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House Call: Visually Impaired Curling

In recent years curling has been touted as a life sport. It can be played by children, adults and seniors, and there are very few stages of life when the sport is not an option. But aside from being a life sport, curling is also easily accessible to those with disabilities, including the visually impaired.

Visually impaired curler Louise Gillis follows her rock down the ice with her guide beside her (Photo courtesy L. Gillis)

Louise Gillis, of Sydney, Nova Scotia, threw her first curling stone in 1974 and she was hooked. Thirty-seven years later she’s still on the ice but, for her, the game has changed. Gillis is now visually impaired and the president of the Canadian Council of the Blind. Her team is made up of four visually impaired curlers, all with different levels of sight.

“You really do listen a lot more. You can tell how fast (the stone) is going by how it sounds,” explains Gillis about how the game changes for the visually impaired.

A visually impaired curling team is made up of a coach, a guide, and four curlers. The guide is actually on the ice with the curlers, sometimes holding a lighted broom anywhere from just in front of the thrower near the close tee-line to just near the hog-line. The guide lines their broom up with the skip’s broom at the other end so the thrower can tell where to aim. Depending on the amount of sight the thrower has, the guide may also line up the player’s body.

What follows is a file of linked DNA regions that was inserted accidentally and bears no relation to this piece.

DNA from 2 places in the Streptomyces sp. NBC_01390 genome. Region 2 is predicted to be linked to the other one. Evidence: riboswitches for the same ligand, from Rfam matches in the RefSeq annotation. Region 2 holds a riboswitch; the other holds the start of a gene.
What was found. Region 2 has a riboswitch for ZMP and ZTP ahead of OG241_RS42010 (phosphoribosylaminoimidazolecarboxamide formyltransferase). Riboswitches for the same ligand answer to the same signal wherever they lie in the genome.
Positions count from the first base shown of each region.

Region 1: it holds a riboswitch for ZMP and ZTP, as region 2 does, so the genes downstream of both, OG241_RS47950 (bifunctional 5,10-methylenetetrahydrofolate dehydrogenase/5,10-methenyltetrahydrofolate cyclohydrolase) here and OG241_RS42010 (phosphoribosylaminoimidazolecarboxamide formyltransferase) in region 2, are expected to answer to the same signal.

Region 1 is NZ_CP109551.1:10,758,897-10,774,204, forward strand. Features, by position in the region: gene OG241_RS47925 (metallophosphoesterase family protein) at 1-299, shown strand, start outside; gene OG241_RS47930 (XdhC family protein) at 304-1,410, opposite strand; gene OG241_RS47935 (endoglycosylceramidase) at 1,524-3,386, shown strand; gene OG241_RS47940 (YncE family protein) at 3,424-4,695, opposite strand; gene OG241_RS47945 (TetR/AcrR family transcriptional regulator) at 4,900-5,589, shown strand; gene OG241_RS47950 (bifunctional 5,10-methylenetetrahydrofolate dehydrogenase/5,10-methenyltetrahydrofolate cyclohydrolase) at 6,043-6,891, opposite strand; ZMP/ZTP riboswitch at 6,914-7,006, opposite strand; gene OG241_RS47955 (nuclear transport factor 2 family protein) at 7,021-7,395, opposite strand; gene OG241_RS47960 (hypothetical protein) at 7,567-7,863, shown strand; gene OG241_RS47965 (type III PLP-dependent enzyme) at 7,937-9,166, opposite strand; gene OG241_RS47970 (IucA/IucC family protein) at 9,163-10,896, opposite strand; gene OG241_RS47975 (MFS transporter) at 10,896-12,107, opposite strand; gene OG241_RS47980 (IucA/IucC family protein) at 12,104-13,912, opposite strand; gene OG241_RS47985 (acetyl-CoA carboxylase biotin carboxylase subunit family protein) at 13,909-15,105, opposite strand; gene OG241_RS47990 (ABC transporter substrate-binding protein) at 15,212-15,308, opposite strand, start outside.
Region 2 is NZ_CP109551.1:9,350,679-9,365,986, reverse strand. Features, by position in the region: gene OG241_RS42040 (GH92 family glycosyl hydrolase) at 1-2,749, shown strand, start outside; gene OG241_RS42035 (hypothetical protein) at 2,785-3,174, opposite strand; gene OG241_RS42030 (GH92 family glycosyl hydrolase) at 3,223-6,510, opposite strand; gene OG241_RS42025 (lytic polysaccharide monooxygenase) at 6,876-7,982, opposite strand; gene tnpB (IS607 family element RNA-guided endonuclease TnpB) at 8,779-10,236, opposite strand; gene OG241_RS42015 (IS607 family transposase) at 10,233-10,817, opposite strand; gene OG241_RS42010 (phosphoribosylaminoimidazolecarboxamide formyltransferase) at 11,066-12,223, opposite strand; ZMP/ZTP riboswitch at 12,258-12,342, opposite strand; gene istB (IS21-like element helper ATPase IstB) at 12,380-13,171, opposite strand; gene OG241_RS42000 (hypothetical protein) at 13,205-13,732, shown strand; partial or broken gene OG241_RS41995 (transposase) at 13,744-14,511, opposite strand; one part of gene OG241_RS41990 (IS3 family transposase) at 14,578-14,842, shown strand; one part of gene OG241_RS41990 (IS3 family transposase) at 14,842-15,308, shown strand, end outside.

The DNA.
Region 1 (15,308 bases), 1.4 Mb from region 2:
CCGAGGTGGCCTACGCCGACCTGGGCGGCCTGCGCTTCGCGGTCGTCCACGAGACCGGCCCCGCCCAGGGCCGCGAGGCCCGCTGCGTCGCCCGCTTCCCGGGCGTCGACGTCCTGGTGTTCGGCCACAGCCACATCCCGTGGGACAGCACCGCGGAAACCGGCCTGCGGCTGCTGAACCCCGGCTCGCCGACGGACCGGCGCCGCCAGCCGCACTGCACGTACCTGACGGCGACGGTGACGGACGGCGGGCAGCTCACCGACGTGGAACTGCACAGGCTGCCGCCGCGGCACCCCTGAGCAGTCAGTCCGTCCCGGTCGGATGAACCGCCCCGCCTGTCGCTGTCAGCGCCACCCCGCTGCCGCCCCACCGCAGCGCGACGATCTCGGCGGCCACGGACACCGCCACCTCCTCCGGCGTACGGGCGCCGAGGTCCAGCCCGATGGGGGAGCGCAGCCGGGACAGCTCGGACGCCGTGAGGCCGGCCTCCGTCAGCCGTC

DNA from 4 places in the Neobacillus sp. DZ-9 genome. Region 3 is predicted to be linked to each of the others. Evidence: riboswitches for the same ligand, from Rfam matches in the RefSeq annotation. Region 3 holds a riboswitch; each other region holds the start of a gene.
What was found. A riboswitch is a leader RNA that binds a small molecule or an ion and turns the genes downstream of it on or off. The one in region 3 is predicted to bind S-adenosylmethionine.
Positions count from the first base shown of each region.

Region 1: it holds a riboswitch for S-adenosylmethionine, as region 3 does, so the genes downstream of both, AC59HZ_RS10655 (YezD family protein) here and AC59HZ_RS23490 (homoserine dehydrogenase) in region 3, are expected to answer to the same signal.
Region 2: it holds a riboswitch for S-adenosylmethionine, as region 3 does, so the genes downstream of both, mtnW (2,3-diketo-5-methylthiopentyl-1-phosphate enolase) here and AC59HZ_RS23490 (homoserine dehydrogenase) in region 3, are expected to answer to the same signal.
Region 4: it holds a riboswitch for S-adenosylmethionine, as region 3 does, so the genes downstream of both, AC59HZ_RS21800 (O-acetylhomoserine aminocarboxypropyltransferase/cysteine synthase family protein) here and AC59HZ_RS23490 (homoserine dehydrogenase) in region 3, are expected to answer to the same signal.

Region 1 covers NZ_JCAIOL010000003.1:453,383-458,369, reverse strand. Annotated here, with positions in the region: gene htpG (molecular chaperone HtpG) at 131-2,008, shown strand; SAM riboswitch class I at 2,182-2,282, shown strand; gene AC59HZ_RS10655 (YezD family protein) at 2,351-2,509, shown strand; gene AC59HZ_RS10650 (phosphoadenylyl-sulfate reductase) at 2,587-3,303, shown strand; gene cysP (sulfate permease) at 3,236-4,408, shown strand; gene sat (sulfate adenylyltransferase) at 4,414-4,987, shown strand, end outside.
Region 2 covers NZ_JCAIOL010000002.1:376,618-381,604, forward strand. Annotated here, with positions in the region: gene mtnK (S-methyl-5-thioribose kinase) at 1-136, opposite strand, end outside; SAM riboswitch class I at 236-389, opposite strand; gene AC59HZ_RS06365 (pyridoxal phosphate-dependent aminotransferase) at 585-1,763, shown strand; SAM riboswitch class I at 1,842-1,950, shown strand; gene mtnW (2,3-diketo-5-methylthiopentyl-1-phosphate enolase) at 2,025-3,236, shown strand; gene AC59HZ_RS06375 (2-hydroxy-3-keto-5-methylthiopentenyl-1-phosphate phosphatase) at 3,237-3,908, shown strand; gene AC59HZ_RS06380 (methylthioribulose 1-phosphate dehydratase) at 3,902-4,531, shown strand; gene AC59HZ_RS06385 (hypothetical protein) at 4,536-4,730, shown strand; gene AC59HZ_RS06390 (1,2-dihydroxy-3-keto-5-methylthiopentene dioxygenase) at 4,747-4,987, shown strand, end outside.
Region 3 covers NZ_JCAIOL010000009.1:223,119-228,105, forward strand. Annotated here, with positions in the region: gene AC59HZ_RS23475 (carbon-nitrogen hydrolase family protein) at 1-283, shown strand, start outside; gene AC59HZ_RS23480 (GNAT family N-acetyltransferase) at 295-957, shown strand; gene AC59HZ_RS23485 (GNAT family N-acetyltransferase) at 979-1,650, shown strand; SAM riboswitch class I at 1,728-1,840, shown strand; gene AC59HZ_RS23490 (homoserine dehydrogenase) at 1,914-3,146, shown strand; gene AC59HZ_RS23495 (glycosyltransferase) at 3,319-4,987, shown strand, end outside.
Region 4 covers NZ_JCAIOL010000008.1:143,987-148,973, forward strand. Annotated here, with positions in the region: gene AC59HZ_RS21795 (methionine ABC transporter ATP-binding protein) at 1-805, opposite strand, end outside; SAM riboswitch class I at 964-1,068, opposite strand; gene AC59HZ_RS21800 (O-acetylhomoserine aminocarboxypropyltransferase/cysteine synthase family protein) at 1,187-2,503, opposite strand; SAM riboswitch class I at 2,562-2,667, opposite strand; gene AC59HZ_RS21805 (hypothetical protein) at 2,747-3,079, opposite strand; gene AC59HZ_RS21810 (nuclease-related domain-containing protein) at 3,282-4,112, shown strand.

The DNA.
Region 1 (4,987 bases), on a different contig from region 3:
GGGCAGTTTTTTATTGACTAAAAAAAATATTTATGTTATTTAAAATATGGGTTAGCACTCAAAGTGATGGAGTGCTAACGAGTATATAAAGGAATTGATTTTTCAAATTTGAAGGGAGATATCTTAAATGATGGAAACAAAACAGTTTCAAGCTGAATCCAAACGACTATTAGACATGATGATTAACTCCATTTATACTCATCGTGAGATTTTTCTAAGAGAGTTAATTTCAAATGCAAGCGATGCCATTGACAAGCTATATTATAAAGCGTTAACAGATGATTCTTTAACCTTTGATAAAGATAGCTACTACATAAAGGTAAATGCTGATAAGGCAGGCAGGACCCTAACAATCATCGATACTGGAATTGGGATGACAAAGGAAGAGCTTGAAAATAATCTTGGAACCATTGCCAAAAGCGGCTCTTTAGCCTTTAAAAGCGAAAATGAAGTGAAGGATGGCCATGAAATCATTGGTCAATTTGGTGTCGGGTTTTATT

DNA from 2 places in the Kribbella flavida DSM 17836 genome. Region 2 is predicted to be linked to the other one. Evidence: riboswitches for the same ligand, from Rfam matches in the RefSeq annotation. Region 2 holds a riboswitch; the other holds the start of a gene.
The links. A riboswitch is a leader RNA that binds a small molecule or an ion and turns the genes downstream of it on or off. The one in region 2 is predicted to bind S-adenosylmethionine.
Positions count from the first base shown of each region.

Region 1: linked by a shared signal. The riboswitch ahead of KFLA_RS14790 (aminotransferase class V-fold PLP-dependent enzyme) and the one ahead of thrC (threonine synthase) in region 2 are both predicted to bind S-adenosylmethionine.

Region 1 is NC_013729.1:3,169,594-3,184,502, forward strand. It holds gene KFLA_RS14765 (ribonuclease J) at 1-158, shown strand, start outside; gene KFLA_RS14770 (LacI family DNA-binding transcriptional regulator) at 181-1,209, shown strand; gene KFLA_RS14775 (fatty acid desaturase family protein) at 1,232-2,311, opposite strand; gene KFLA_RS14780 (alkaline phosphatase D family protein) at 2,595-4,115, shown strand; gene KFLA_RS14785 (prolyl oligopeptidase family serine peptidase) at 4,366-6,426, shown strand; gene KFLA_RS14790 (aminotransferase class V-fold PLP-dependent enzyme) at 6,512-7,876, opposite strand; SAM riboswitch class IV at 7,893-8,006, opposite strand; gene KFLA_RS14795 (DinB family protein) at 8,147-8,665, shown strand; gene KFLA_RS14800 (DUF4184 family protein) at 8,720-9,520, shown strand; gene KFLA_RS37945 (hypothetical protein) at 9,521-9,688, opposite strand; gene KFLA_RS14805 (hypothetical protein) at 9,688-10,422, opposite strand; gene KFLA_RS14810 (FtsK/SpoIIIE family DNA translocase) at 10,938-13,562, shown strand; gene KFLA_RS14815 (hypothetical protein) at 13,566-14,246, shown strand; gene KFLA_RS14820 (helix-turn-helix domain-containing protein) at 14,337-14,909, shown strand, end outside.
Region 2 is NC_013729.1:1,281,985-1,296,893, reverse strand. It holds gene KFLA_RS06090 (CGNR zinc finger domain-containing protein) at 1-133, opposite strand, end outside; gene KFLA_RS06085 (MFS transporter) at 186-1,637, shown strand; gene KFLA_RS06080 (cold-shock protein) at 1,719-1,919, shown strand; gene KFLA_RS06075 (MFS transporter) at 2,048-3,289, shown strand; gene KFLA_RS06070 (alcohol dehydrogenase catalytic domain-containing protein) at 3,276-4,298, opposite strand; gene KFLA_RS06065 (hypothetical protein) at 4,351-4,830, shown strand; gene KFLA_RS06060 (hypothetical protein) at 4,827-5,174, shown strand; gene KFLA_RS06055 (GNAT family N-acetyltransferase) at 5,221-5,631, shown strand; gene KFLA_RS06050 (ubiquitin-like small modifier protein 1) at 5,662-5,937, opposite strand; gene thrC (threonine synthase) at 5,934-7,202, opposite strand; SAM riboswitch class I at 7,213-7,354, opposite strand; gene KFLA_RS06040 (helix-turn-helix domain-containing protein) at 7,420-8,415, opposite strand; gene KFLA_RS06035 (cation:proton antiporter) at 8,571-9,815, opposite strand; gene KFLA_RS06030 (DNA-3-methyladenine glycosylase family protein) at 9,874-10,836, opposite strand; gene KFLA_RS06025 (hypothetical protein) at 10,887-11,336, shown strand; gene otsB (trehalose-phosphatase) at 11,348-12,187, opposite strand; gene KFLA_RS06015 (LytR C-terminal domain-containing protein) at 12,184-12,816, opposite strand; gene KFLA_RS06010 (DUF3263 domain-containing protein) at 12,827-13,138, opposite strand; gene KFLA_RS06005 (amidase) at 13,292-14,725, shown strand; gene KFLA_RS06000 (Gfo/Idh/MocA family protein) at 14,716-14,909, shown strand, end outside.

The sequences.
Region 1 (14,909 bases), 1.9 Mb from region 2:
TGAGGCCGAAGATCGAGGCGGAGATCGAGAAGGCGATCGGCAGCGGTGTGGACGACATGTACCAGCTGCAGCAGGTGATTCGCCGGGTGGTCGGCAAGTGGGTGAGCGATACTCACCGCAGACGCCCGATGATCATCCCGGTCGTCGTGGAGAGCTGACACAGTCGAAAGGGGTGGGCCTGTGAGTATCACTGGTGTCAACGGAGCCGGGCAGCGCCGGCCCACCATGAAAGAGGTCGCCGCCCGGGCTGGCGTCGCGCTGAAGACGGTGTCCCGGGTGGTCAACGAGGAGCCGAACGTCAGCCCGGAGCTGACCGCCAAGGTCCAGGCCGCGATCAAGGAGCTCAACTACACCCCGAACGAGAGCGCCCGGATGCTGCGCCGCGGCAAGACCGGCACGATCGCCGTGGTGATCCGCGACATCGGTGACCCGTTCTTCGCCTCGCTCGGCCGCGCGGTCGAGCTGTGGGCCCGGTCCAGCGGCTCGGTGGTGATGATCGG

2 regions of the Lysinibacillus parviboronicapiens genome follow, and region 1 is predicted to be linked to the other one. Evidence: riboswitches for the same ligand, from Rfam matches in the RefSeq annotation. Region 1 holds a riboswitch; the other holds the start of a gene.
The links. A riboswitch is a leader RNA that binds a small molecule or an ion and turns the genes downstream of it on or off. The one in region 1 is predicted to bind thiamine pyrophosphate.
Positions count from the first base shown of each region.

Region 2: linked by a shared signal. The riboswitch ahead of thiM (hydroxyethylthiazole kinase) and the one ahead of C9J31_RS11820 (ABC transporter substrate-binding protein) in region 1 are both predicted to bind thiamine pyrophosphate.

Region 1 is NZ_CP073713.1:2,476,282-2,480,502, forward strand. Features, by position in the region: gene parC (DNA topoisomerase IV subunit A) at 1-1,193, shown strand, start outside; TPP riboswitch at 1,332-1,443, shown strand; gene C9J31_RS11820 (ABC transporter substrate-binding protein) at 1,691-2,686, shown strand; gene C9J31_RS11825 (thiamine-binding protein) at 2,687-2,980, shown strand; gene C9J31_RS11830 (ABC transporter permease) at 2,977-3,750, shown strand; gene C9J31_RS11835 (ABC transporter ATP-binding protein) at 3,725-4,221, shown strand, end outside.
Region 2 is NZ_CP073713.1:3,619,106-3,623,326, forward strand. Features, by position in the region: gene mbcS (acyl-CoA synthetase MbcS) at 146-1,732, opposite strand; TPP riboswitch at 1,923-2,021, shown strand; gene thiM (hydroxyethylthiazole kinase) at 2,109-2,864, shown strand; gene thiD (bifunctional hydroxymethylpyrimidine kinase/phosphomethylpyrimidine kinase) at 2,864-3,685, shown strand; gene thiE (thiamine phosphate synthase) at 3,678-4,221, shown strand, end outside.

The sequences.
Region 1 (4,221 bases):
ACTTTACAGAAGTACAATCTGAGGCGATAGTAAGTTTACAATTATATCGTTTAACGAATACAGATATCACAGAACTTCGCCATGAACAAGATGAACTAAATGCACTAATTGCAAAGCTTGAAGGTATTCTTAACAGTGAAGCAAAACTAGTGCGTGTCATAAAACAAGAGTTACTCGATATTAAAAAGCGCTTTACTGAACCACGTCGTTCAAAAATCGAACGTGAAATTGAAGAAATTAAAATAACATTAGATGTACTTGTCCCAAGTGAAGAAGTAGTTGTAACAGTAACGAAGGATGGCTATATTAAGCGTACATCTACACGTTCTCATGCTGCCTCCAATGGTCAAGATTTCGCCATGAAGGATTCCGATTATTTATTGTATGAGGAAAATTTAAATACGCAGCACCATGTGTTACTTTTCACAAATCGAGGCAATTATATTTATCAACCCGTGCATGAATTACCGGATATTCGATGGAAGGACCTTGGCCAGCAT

“A lot of visually impaired people have a fear of walking on the ice,” explains Gillis about barriers to the sport. However, according to Gillis, visually impaired curlers are actually less likely to fall because they use more caution on the ice.

Bill Mohrmann-Watson, President of the Ontario Blind Curlers Association, who has been curling for 20 years and currently plays with a vision impairment, says for those who don’t wish to use a slider or get down in the hack, the curling stick is a great option and has kept many individuals in the game.

“You might think you have to stop (playing because of a visual impairment), but you really don’t,” says Mohrmann-Watson with apparent enthusiasm for the game.

Terry Pipkey, a visually impaired curler from Prince George, B.C. thinks it’s great that there are opportunities for the blind to take part in the sport of curling. Each year he and his team vie for a spot at the Canadian Vision Impaired Curling Championship held in Ottawa.

“I’d like to see it become an international sport,” says Pipkey, going on to explain that with enough exposure it could become part of the disabled games which normally take place pre or post Olympics. Visually impaired curling needs to become more popular across the pond for this to happen.

Individuals looking to get involved with visually impaired curling should contact their provincial branch of the Canadian Council of the Blind or speak to their provincial curling organization.